What sorts of things make a person have a higher risk of getting a femoral hernia?

Overexertion. Femoral hernias are typically congenital, meaning that one is born with the defect leading to the hernia. However, prolonged exertion or stresses such as obesity may increase the probability of these growing to the point where they become evident.
Genetics. Most people that perform strenuous activity for a living or who are obese do not have femoral hernias. In fact, many o the patients I have treated for this over the years have been sedentary and thin. There are many unknown factors that cause a groin hernia of any type, and genetics is one if those factors. In other words, you shouldn't limit activity for fear if developing a femoral hernia.

Related Questions

A lot of pain had CT scan no recurrent femoral hernia had a trig. Point injection caused pain to get worse doctor wants to go in what could it be?

Scar tissue. Most likely scar tissue entrapped the nerve causing your pain , unfortunately this annoying problem do occurs rarely, with time and some physical therapy will alleviate in most of the cases. Very rarely need exploration, of the area neurolysis or freeing the trapped nerve , will help speak to your surgeon good luck. Read more...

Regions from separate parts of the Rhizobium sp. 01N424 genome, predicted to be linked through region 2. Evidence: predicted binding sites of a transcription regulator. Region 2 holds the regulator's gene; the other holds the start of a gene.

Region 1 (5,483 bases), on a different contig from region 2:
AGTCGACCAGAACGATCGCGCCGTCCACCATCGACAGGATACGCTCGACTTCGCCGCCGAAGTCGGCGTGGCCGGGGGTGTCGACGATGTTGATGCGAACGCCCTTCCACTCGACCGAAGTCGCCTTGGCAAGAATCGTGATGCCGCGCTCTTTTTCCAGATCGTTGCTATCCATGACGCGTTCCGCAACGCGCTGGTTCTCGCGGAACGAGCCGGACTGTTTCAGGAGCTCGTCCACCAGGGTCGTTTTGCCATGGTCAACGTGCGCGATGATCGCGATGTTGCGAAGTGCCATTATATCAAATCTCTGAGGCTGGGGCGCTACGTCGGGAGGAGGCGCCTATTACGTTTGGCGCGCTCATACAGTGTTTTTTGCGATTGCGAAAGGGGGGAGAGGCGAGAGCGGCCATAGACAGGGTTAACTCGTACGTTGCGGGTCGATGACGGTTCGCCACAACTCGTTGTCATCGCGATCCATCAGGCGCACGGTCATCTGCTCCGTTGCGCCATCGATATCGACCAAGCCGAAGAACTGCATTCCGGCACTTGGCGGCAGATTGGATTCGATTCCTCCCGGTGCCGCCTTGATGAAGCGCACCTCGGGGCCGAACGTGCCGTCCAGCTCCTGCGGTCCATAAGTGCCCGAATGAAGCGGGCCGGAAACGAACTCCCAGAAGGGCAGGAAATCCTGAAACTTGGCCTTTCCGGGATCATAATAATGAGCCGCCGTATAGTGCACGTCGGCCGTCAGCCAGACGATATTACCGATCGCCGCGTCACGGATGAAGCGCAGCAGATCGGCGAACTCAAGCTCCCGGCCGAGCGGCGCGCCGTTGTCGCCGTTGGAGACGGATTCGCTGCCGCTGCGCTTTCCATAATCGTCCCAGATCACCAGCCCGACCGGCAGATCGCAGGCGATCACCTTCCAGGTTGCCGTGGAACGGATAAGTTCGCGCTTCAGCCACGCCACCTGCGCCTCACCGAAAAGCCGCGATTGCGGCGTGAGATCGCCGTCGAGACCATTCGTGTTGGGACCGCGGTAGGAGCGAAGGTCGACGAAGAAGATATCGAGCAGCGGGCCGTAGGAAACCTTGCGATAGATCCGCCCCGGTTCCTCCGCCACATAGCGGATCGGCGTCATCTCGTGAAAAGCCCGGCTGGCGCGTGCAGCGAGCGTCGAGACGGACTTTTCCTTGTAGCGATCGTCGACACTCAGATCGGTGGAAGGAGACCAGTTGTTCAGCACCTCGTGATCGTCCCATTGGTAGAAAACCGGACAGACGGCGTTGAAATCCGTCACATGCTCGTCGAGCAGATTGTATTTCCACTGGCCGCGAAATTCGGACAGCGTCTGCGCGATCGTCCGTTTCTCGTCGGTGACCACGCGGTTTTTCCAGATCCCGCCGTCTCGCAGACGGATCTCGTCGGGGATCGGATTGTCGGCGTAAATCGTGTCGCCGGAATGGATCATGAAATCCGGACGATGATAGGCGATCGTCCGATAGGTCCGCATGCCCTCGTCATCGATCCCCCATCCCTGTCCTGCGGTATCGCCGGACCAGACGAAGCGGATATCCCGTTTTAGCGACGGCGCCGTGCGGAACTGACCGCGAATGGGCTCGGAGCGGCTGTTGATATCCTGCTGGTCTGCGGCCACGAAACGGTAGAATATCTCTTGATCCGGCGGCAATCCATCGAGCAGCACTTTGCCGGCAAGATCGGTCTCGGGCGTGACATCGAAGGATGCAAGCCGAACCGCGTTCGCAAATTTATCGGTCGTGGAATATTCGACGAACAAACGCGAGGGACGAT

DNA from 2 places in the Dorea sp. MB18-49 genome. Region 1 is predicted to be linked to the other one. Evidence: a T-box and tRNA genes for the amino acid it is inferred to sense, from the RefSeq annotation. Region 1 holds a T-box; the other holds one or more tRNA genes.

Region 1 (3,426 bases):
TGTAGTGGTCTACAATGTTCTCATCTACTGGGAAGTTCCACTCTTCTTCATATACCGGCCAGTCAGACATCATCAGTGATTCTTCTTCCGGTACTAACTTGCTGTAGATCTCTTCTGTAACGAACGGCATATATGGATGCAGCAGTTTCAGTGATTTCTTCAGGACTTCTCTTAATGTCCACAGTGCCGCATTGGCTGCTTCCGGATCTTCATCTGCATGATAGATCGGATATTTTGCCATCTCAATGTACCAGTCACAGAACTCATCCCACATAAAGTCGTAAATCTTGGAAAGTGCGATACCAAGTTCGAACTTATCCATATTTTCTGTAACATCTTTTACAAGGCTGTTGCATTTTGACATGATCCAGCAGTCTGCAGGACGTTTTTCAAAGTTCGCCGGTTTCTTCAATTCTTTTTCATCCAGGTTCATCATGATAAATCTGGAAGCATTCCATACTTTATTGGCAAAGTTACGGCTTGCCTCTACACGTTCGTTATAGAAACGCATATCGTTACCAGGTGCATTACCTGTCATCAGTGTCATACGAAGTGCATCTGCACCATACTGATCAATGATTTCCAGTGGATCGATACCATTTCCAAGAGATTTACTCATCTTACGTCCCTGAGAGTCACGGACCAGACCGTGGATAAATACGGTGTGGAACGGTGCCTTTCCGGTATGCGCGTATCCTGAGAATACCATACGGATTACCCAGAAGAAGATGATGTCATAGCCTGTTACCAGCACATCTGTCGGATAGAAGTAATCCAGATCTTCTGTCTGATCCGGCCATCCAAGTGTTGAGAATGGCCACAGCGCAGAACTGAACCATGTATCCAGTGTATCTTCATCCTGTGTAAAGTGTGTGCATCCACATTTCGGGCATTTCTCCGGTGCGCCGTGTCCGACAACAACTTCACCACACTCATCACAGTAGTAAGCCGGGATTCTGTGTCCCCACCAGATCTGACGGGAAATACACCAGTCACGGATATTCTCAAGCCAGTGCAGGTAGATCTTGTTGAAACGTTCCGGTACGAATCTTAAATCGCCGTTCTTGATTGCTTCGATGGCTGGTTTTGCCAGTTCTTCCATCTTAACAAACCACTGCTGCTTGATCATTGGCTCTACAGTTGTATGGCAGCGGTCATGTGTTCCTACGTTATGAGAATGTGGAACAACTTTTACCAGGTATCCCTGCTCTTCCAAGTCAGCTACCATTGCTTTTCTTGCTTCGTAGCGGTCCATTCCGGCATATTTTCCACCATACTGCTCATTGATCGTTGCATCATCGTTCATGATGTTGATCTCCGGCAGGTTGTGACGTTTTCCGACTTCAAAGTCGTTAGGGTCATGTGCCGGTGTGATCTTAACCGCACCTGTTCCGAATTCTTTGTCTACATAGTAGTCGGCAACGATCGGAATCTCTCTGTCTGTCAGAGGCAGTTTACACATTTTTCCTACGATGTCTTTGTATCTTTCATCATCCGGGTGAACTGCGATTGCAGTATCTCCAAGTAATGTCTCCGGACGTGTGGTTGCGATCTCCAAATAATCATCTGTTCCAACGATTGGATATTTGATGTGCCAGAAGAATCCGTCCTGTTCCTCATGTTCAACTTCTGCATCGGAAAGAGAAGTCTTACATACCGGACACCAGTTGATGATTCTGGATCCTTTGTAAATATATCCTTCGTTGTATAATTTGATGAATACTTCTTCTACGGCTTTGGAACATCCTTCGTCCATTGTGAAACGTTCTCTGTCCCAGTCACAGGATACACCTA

What are some early signs I'm getting a femoral hernia?

Groin pain or bulge. The earliest signs of a femoral hernia include a subtle lump or bulge in the groin crease, occasionally accompanied by pain, especially with exertion. Read more...
Bulge and pain. Femoral hernias are uncommon in males, most common in females from 30 to 60 years old, a bulge below the groin and pain in the area are the most common signs and symptoms. Femoral hernias are difficult to diagnose and require a skilled surgeon to confirm. A ct is diagnostic in these cases. Read more...

After my femoral hernia repair, what sorts of activities are okay?

Few restrictions. Following femoral hernia surgery i advise my patients to avoid strenuous activity for 1-2 weeks. Most people are back to full activities without restrictions within 3-4 weeks. Some factors that may affect recovery include patient age, size of hernia, coexisting medical problems, and hernia repair technique (laparoscopic vs. Open). Read more...
Should be all. After repair of a femoral hernia, it would depend on the technique. Regardless of the technique however there shouldn't be any long-term restrictions on any activity. I usually telling patients to return to normal activity as tolerated. Check with your surgeon however to make sure. Read more...